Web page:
Jo Anne Embleton
Jacksonville Daily Progress
The Rusk Penitentiary closed its doors nearly a century ago after four decades of providing a facility for an overflow of prisoners from the Texas State Penitentiary in Huntsville.
Now Sandra Rogers of the Texas Prison Museum hopes to reach out to members of the local community to help preserve the stories of the people and businesses that worked with the local prison.
“For the past 10 years, I have collected photos, artifacts and stories from inmates and employees of the prison system in every area of the state,” said Rogers, who is the collections registrar for the museum.
But, “there are many holes in our history, one of them being the Rusk Penitentiary,” she said, a facility that operated from 1883 to 1917.
According to a website operated by the University of Texas Library system, a state penitentiary was created in 1848 by the Texas Legislature.
It began in 1849 as a single institution, located in Huntsville, but by the 1870s, that facility became overcrowded, and the state began seeking a site to build a new facility, according to the website.
In 1877, a 19,000-acre tract in Rusk was purchased from T.Y.T. Jamison and building contractors Kanmacher and Denig of Columbus, Ohio, erected buildings of 2 ½ foot thick sandstone that housed administrative offices, a hospital, chapel, dining area and cells, according to a state historical marker on the site.
Rusk prisoners helped to construct the Texas State Railroad that ran from Rusk to Palestine and helped build an iron ore smelting furnace dubbed the “Old Alcalde” which produced iron products for construction throughout the country and for the use of erection of many state buildings. Convict labor also was contracted for local projects, the marker reads.
In 1917, however, the state legislature closed the prison and repurposed the facility as a state hospital for the mentally ill, going into operation in 1919 and eventually given the name of Rusk State Hospital, according to the marker.
Except for two buildings – one, which formerly housed prison cells and now utilized as an administration building, a second, now a business office – most traces of the prison were gone.
“It's been a long time, and the prison connection is simply lost,” Rogers said, adding that the prison system “didn't have a very good system of keeping records.
“I know there are probably letters, and ledgers or bills from the people who did business with the prison, bits of paper and simple documents charging the prison system for land, for food and meat that might not be of importance to anyone but us,” she said. “There has been so much time (passed since the closing of Rusk Penitentiary) that people have forgotten, and this is what we worry about. We need to hear from them before they're gone, because they're the only connection we have.”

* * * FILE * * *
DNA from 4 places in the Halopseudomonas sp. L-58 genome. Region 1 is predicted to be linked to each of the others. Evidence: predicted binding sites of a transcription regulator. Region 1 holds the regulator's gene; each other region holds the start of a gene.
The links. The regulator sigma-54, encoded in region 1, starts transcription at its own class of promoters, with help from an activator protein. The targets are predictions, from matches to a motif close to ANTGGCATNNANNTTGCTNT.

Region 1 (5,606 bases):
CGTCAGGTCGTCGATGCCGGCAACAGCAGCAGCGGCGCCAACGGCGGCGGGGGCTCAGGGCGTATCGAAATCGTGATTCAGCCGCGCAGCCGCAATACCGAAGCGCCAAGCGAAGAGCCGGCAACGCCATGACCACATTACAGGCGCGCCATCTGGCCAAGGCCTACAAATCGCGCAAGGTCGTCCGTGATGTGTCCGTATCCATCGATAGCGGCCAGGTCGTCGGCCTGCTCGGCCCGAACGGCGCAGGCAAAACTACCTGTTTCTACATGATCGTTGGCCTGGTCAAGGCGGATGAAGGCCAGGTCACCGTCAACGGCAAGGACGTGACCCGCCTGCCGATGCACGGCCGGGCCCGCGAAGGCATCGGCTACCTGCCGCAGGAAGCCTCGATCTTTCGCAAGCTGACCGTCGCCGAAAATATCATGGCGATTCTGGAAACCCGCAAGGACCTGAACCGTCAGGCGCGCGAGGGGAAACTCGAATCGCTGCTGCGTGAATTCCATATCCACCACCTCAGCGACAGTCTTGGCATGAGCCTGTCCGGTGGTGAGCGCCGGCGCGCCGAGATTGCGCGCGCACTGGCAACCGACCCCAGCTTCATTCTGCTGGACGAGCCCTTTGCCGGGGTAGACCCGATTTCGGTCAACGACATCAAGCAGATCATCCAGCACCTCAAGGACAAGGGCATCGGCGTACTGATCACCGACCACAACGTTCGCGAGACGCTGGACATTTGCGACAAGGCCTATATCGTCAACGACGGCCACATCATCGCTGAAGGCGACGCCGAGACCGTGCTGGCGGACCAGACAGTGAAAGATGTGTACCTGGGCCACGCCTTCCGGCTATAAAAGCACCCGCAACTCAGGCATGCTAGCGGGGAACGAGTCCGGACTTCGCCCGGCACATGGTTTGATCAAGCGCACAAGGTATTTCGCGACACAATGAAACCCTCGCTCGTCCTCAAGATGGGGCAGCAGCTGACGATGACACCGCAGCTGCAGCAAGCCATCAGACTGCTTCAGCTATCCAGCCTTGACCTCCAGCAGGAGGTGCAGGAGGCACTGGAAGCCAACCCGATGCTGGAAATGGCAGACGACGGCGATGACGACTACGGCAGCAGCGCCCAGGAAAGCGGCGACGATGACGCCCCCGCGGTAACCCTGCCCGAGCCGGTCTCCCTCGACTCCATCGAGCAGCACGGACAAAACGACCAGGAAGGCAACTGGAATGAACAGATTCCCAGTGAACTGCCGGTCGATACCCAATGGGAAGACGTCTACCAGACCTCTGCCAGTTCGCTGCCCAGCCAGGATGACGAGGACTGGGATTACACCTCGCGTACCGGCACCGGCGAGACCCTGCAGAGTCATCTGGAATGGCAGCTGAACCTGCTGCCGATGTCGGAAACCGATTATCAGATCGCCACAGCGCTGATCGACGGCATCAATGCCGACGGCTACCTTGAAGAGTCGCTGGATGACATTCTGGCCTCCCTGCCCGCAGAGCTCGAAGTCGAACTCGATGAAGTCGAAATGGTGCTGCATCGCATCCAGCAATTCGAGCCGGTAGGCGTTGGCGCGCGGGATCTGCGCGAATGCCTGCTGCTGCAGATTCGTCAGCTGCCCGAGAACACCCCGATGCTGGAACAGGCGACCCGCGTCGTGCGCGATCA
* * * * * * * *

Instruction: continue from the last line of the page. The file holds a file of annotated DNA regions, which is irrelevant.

Rogers said the state prison museum is interested in any and all items related to that period connecting citizens to the penitentiary.
“There are so many people in town who were involved in the prison system, but we have so little information,” she said. “There may be a lot of things thrown out because (the families) don't know what they are, but to the Prison Museum, they're very valuable – we're interested in preserving the history of the people through photos, letters, stories and documents.
“There has been much written about the inmates and the iron foundry etc., (but) there is absolutely nothing written or gathered about the citizen employees and their families,” she added.
“Things we would like to know about: Does anyone remember the prison cemetery/cemeteries? Does anyone remember the wall around the prison or remember when it was demolished? Does anyone have an iron flower pot or piece of furniture made at the prison that I could photograph? Does anyone have any documents such as bills of laden, railroad receipts, death certificates, bills for work done or food received by the penitentiary? Does anyone have a photo of the Wells Camp or a Texas State Railroad engine/train at Maydelle before World War II?
“We're also looking for cemetery information, of where inmates were buried here – Wells had a huge convict camp, so did Alto,” she said.
The list of information – including oral histories Rogers said she is willing to record and documents or photos that she will scan to computer before returning them to their rightful owners – is endless.
“All of this will be carefully catalogued and kept safely in our museum vault, she said, before reiterating, “We need to reach the 80-90 year old population also as they will remember parents or grandparents who worked at the penitentiary – our goal is to preserve their photos and stories in the archives at the museum.”
To contribute to the museum project, contact Sandra E. Rogers, Texas Prison Museum collections registrar at 936-661-9882 or email email@example.com.
The Texas Prison Museum is located at 491 Hwy 75 N, Huntsville, TX, 77320.